Shasta’s best interest is his only interest

SATURDAY, MAY 13, 2006

Coeur d’Alene attorney John Sahlin became disenchanted with the legal process early in his career.

He specialized in family law, an area he said many attorneys consider “one of the least rewarding areas of practice.” That was the experience he had.

“Mom or dad wins, but kids always lose,” Sahlin said. “That’s so often the case. The kids were not represented. That really began to wear on me.”

Sahlin began looking for ways to make the legal process better for children – a years-long journey that has culminated in his appointment as 9-year-old Shasta Groene’s guardian ad litem.

His role is to make recommendations to the court about what’s in Shasta’s best interest, and to coordinate the resources and services available to her as a crime victim.

Sahlin was appointed as Shasta’s court guardian under federal law because of pending federal charges against Joseph Edward Duncan III for allegedly kidnapping and sexually abusing the girl. Duncan also is expected to be charged in federal court for kidnapping and killing Shasta’s brother, Dylan.

That case isn’t expected to be filed until after the state tries Duncan in the deaths of Shasta’s mother, Brenda Groene; her mother’s boyfriend, Mark McKenzie; and her 13-year-old brother, Slade. Unless a plea agreement is reached – Shasta’s father, Steve Groene, supports such a move – the trial is set to begin in October.

Though some states have parallel statutes for criminal cases, Idaho law only provides for guardian ad litems in civil suits.

Kootenai County Prosecutor Bill Douglas said Sahlin’s input has been invaluable. “We’ll always listen,” Douglas said. “We may not always agree on certain approaches to a case.”

Sahlin said it’s the “good graces and professional integrity of those involved in the state case” that have allowed him to become involved at this stage.

His position could put him at odds with others, he said.

“I might have interests on behalf of my client that are not congruent with the interests of the defense or the prosecution,” he said.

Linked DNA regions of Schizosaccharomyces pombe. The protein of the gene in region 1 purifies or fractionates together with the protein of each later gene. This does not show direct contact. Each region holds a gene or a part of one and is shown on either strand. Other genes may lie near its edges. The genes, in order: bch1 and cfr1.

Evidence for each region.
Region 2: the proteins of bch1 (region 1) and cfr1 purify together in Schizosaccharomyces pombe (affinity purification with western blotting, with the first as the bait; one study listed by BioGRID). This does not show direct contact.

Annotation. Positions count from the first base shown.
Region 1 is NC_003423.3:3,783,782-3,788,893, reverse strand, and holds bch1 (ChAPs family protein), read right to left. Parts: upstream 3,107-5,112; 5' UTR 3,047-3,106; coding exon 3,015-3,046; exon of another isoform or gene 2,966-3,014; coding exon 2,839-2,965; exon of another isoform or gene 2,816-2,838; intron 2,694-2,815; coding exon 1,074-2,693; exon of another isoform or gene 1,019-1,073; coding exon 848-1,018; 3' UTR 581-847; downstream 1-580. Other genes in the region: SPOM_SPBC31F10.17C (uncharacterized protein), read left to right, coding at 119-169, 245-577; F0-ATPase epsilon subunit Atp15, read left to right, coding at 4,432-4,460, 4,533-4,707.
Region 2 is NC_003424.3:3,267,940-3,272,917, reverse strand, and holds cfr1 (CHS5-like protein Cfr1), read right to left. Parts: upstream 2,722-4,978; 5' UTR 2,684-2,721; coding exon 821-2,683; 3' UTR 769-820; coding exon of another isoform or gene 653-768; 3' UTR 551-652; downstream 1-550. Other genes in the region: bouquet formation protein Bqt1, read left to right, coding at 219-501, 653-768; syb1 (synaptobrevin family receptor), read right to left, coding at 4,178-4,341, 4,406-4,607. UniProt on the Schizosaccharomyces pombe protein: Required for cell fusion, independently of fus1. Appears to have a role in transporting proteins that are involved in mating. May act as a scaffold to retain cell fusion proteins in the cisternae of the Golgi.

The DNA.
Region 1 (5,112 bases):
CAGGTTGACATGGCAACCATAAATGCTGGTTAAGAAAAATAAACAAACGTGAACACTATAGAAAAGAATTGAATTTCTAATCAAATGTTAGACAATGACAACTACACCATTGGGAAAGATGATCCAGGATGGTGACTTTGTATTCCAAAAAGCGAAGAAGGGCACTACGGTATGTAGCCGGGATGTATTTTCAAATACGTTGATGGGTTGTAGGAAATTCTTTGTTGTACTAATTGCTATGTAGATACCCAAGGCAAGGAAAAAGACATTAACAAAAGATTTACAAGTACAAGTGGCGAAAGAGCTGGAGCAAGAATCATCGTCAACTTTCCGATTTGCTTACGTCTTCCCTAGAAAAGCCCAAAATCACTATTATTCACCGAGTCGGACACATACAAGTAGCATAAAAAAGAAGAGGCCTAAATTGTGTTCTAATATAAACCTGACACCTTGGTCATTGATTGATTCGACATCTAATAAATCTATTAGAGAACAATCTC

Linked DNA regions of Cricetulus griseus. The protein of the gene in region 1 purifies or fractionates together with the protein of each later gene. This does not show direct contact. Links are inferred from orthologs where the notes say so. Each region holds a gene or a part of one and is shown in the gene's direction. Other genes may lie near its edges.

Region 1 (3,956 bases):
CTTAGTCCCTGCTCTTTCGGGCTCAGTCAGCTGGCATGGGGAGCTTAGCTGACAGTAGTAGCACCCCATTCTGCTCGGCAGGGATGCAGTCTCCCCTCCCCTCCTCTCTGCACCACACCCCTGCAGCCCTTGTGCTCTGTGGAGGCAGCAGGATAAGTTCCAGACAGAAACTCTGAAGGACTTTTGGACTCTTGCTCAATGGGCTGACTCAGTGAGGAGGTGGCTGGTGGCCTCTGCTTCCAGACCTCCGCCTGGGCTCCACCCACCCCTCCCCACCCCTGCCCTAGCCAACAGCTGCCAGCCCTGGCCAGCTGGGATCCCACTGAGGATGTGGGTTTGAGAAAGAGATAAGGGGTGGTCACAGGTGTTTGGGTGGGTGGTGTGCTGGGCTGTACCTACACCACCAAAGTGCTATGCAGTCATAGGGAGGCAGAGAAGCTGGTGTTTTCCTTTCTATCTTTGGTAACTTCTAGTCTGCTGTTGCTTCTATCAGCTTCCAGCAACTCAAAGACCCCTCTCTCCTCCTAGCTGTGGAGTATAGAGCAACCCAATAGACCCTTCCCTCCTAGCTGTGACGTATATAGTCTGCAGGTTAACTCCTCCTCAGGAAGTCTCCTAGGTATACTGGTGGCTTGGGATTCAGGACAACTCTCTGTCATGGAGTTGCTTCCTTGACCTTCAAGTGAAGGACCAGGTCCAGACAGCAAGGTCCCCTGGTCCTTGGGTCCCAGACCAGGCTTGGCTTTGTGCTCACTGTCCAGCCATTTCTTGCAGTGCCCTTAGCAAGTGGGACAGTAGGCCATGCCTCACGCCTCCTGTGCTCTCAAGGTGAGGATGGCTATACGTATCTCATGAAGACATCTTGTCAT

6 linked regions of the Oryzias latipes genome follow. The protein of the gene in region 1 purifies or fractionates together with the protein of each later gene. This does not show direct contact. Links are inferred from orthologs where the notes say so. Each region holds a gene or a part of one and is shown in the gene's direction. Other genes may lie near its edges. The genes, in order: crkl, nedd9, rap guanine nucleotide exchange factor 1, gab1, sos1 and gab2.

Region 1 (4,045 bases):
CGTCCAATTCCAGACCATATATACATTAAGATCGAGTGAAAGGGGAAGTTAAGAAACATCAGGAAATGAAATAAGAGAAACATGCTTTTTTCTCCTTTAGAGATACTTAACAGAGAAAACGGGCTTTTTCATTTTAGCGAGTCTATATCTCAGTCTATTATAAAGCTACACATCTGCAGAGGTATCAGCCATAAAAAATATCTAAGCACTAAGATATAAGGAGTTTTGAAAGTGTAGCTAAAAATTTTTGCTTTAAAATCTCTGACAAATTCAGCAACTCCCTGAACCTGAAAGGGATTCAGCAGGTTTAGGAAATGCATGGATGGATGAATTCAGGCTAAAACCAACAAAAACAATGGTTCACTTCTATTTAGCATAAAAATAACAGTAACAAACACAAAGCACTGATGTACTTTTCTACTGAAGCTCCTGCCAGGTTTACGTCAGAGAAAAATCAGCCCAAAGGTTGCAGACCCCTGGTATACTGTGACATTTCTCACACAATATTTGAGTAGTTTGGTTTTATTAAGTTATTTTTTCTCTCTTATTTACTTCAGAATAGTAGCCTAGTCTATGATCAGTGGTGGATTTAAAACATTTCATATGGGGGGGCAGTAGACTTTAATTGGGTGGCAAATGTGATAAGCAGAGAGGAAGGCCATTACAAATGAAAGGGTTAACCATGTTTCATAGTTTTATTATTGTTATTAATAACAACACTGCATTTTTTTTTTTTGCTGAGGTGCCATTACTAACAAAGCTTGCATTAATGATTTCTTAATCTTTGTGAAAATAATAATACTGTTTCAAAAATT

He weighed in last fall when Kootenai County Public Defender John Adams asked for more time before trial. The testimony was given in the judge’s chambers and the record sealed.

Sahlin said he’s not allowed to discuss particulars of the case.

Shasta’s father recently asked Douglas and prosecutors in yet-to-be-filed cases against Duncan to negotiate plea agreements that would spare his daughter from testifying.

Other family members are adamant that Douglas continue to seek the death penalty, saying Shasta is able to testify.

Sahlin said he couldn’t say what he thought was best for Shasta, only about child victims in general and the impact of their traumatic experiences.

“Based on the research I’ve done, which is fairly extensive, the trial experience itself may or may not be traumatic to the child,” he said. “It may have the effect of empowering the child, which is a good thing. Or re-traumatizing the child, which is a bad thing.”

In children’s brains – which are still developing – Sahlin said trauma “has the effect of reorganizing brain structure.”

“A traumatic event forces brain growth and neurological connections around that traumatic event,” he said.

Memories of an event can be triggered in subtle and unpredictable ways, he said. It could be the coming of a season, the smell of gunpowder or even the aroma of macaroni and cheese if it was cooking at the time, he said.

The effects are long-lasting, he said.

“The response kids are adapted to is to shut down,” he said. “What that looks like to an observer is that they’re doing OK.”

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